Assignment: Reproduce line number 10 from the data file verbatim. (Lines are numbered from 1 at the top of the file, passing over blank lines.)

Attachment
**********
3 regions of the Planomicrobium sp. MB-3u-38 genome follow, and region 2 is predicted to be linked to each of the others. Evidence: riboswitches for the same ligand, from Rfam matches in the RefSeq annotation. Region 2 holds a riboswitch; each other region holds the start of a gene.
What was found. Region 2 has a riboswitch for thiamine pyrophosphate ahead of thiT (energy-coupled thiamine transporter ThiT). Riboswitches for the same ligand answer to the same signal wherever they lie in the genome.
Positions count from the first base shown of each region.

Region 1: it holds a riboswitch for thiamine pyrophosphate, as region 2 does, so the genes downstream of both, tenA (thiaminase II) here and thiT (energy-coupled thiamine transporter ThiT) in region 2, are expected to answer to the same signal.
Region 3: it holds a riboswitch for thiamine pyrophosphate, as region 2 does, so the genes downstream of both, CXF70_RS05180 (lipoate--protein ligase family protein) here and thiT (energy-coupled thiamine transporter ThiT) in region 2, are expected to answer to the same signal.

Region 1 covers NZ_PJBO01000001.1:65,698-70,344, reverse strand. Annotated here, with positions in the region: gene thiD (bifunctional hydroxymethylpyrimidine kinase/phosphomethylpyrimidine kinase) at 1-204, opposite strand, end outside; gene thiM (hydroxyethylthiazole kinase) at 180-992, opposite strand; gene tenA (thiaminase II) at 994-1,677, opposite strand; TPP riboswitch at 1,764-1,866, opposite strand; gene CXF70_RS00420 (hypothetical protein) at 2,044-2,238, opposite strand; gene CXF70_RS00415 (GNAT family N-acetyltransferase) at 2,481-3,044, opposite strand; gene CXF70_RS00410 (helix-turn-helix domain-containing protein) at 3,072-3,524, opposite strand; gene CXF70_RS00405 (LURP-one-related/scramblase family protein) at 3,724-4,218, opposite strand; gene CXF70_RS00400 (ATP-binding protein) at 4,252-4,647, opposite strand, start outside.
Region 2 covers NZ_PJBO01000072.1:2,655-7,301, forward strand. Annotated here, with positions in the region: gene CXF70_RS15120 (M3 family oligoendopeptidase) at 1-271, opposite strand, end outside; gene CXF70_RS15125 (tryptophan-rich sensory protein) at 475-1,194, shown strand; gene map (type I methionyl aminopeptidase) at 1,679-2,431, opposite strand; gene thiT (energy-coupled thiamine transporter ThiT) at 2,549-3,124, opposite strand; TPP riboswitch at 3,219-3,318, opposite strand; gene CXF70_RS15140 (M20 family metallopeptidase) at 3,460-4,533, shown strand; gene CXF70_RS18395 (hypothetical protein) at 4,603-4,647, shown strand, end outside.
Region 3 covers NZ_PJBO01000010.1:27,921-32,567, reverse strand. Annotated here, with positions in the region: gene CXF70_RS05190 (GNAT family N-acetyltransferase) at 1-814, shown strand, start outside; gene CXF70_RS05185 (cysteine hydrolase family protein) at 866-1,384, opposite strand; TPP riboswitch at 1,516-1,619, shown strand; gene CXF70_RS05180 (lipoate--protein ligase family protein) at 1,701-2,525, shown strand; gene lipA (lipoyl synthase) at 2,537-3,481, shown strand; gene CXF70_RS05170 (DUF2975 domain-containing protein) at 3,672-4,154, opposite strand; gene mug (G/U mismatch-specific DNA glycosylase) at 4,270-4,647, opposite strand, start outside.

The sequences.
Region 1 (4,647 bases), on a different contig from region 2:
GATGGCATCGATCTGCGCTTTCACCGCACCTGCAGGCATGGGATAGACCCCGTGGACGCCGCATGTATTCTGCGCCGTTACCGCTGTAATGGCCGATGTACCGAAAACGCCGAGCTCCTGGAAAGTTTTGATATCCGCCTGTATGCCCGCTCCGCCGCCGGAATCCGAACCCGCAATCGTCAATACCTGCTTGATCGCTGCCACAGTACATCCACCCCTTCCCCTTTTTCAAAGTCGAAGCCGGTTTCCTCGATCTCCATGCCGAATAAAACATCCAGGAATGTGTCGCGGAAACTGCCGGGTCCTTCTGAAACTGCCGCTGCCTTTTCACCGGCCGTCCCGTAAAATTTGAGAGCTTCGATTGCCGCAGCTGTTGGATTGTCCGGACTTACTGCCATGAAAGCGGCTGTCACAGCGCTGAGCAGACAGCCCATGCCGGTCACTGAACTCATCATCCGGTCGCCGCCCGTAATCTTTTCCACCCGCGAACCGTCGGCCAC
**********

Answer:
Region 1 (4,647 bases), on a different contig from region 2: